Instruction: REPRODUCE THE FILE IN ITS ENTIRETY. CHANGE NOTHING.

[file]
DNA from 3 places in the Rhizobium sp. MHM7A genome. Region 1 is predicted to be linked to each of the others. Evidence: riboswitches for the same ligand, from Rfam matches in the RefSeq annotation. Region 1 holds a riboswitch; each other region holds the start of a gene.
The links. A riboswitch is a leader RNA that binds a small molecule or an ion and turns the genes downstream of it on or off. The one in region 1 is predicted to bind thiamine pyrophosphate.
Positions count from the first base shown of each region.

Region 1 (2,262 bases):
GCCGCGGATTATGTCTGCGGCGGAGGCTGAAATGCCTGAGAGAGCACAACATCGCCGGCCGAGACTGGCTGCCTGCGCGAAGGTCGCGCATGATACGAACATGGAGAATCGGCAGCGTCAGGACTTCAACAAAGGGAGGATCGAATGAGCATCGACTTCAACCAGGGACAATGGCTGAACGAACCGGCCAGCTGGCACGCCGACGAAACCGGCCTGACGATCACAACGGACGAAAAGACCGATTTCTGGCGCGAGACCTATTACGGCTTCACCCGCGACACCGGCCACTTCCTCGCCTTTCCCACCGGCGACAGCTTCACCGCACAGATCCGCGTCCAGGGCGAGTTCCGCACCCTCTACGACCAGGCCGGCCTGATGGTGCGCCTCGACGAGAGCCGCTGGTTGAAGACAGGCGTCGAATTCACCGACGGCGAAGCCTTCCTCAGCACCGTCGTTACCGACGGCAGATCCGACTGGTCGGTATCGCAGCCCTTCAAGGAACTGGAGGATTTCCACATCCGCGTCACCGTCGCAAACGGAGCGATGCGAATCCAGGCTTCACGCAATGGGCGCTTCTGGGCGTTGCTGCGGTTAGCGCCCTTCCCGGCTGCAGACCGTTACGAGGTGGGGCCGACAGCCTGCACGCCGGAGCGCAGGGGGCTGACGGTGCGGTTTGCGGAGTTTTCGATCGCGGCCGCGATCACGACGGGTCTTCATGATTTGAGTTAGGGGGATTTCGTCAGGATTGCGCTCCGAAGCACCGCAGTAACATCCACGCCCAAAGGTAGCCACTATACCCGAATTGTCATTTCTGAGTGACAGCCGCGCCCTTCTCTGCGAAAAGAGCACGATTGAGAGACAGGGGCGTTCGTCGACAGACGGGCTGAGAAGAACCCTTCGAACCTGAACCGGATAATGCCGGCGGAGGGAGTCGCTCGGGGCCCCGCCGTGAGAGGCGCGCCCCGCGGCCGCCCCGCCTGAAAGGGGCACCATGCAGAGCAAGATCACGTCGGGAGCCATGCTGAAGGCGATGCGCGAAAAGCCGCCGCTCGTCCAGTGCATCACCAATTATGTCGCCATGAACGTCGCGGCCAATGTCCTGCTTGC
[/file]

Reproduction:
DNA from 3 places in the Rhizobium sp. MHM7A genome. Region 1 is predicted to be linked to each of the others. Evidence: riboswitches for the same ligand, from Rfam matches in the RefSeq annotation. Region 1 holds a riboswitch; each other region holds the start of a gene.
The links. A riboswitch is a leader RNA that binds a small molecule or an ion and turns the genes downstream of it on or off. The one in region 1 is predicted to bind thiamine pyrophosphate.
Positions count from the first base shown of each region.

Region 1 (2,262 bases):
GCCGCGGATTATGTCTGCGGCGGAGGCTGAAATGCCTGAGAGAGCACAACATCGCCGGCCGAGACTGGCTGCCTGCGCGAAGGTCGCGCATGATACGAACATGGAGAATCGGCAGCGTCAGGACTTCAACAAAGGGAGGATCGAATGAGCATCGACTTCAACCAGGGACAATGGCTGAACGAACCGGCCAGCTGGCACGCCGACGAAACCGGCCTGACGATCACAACGGACGAAAAGACCGATTTCTGGCGCGAGACCTATTACGGCTTCACCCGCGACACCGGCCACTTCCTCGCCTTTCCCACCGGCGACAGCTTCACCGCACAGATCCGCGTCCAGGGCGAGTTCCGCACCCTCTACGACCAGGCCGGCCTGATGGTGCGCCTCGACGAGAGCCGCTGGTTGAAGACAGGCGTCGAATTCACCGACGGCGAAGCCTTCCTCAGCACCGTCGTTACCGACGGCAGATCCGACTGGTCGGTATCGCAGCCCTTCAAGGAACTGGAGGATTTCCACATCCGCGTCACCGTCGCAAACGGAGCGATGCGAATCCAGGCTTCACGCAATGGGCGCTTCTGGGCGTTGCTGCGGTTAGCGCCCTTCCCGGCTGCAGACCGTTACGAGGTGGGGCCGACAGCCTGCACGCCGGAGCGCAGGGGGCTGACGGTGCGGTTTGCGGAGTTTTCGATCGCGGCCGCGATCACGACGGGTCTTCATGATTTGAGTTAGGGGGATTTCGTCAGGATTGCGCTCCGAAGCACCGCAGTAACATCCACGCCCAAAGGTAGCCACTATACCCGAATTGTCATTTCTGAGTGACAGCCGCGCCCTTCTCTGCGAAAAGAGCACGATTGAGAGACAGGGGCGTTCGTCGACAGACGGGCTGAGAAGAACCCTTCGAACCTGAACCGGATAATGCCGGCGGAGGGAGTCGCTCGGGGCCCCGCCGTGAGAGGCGCGCCCCGCGGCCGCCCCGCCTGAAAGGGGCACCATGCAGAGCAAGATCACGTCGGGAGCCATGCTGAAGGCGATGCGCGAAAAGCCGCCGCTCGTCCAGTGCATCACCAATTATGTCGCCATGAACGTCGCGGCCAATGTCCTGCTTGC